When veterinary nurse Brittany Semeniuk went to Manitoba, Canada, in November, she and her vet partner were looking to photograph polar bears. They visited a place called Mile 5 Sanctuary, outside the town of Churchill.
There Semniuk saw a chained-up sled dog—and a massive polar bear was approaching it.
"I had no idea what was going to happen," Semeniuk says. "I was worried for the dog."
But then, the bear started playing with the dog. It began nudging the canine with its nose and poking it with its paws; the dog even appeared to be in on the bear's playful game.
WATCH AN UNLIKELY ENCOUNTER BETWEEN A SLED DOG AND A POLAR BEAR Two wildlife photographers waited anxiously from a distance to see the result of a close encounter between a dog and a polar bear.
This seemingly benign behavior continued for about 15 minutes. After that, the bear walked away to mosey around looking for food, leaving the dog unscathed.
"When the bear left, the dog seemed to be totally fine," Semeniuk says. "[The interaction] was a bit rough because a polar bear doesn't know his own strength."
CAN(NINE) WE BE FRIENDS?
Churchill has been called "the polar bear capital of the world," because in the fall before the ice on the Hudson Bay freezes, the bears often come through the town searching for food. Locals can see dozens of the animals meander through the area, rummaging through garbage in search of food. The bears are often not afraid of humans.
Interactions with polar bears don't always end the way it did in the above video, especially when the animals are hungry. In November 2016, another video showing a polar bear apparently petting a chained-up sled dog at the same location went viral. Soon after, a Canadian news outlet reported that three polar bears had been removed from the location after killing and eating other dogs.
Dog owner Brian Ladoon has been accused of feeding the polar bears, according to a comment a Manitoba conservation officers’ spokesperson made to the Canadian Broadcasting Company. Ladoon told the CBC that the 2016 attack occurred on “the only day we didn't feed the f--king bears, the only night we didn't put anything out.”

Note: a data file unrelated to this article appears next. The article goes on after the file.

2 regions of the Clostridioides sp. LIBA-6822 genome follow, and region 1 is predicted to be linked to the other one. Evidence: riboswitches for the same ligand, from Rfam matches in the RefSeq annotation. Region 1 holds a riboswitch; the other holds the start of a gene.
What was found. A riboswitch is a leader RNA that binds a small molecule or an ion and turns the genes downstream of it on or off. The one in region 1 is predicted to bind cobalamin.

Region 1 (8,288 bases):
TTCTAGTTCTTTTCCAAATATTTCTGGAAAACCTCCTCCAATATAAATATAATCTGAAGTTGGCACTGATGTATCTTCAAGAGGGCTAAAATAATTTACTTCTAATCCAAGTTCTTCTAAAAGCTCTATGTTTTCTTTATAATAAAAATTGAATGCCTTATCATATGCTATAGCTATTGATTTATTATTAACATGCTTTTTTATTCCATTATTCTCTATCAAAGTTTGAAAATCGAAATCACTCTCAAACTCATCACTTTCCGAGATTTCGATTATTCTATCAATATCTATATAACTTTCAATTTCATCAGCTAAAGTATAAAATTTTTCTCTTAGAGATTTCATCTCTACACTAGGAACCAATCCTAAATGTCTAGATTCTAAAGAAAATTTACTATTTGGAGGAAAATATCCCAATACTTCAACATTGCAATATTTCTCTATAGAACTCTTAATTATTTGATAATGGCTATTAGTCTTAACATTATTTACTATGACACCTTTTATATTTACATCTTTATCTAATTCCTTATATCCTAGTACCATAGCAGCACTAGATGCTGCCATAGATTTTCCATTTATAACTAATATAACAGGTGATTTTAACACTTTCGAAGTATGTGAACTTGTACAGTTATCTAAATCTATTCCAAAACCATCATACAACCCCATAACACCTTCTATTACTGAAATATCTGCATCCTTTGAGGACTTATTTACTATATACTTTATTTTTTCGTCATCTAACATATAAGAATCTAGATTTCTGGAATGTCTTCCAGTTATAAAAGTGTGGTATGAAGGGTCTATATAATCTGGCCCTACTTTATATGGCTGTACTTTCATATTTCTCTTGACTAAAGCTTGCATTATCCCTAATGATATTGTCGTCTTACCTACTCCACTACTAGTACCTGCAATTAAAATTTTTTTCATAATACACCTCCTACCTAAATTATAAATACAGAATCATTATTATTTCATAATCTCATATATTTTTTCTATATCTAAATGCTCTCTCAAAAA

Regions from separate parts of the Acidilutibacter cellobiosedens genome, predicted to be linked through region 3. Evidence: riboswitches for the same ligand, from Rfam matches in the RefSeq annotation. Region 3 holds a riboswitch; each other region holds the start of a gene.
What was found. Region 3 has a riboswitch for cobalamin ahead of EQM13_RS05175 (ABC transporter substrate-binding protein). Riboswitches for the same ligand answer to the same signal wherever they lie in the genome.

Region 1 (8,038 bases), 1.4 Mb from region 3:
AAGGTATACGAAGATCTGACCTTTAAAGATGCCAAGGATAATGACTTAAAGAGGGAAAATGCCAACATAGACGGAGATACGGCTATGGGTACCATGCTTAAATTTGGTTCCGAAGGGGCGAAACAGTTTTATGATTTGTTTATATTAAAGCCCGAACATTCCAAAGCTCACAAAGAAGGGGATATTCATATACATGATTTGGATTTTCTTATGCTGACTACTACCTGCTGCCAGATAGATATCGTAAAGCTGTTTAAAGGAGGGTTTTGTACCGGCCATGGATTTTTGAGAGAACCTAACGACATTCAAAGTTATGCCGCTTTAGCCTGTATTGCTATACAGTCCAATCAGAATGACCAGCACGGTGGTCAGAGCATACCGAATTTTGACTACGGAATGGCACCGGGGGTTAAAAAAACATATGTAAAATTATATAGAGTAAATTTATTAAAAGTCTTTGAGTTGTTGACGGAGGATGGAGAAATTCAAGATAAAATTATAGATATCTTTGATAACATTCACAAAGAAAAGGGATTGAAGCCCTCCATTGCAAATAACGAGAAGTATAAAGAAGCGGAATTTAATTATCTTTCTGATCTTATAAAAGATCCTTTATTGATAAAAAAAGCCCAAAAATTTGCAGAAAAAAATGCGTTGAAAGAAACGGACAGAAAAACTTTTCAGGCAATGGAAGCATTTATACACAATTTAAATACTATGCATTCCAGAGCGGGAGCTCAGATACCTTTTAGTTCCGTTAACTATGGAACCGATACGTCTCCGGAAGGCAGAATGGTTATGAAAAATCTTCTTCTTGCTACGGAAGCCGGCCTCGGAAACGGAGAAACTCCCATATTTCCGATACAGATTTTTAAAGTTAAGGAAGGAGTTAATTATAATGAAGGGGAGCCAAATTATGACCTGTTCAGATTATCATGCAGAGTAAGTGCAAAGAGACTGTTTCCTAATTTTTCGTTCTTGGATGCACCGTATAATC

Ladoon is a controversial figure in Churchill, where he runs Mile 5 Dog Sanctuary and charges tourists to come see and photograph the polar bears. (Semeniuk says she did not pay for access.) National Geographic tried reaching out to Ladoon for comment but has not heard back.
“Brian overfeeds his dogs in that one area, which inadvertently lures in the bears or as some people would call it—baiting,” says National Geographic Society program officer Sandra Elvin, who used to guide polar bear expeditions in Manitoba and is familiar with Ladoon’s operation. “Being intelligent and amazing, polar bears have learned to associate dogs with extra food, and have realized that without dogs, there is no food. Thus, the bears do not kill the dogs.”
She likens it to how orcas have been known to toss seals around before deciding whether to return them to land or eat them.
As strong predators with no natural enemies, polar bears can be fearsome. They're the world's largest land carnivore and can charge at nearly 25 miles per hour. They can weigh anywhere from 900 to 1,600 pounds, can measure up to eight feet tall, and have sharp 2-inch claws paired with 42 teeth. The bears normally prey on seals, but they're also opportunistic scavengers that have been known to consume whale carcasses and other flesh.
"I've seen the polar bears before but I've never seen the bears interacting with the dogs in that way," Semeniuk says.
In addition to being incredibly dangerous, bears have a "curiosity quotient" and ask questions with their teeth and paws, Polar Bears International scientist Tom Smith told the Washington Post in reference to the 2016 video. It's possible that when the bear approached the dog this time around, the canine became submissive and the bear saw that as an opportunity for a playmate.
"This interaction was fascinating to see, but it's also incredibly dangerous for these dogs," Semeniuk says. "They have no choice but to interact with the bear."
Lead Image: PHOTOGRAPH BY PAUL NICKLEN, NATIONAL GEOGRAPHIC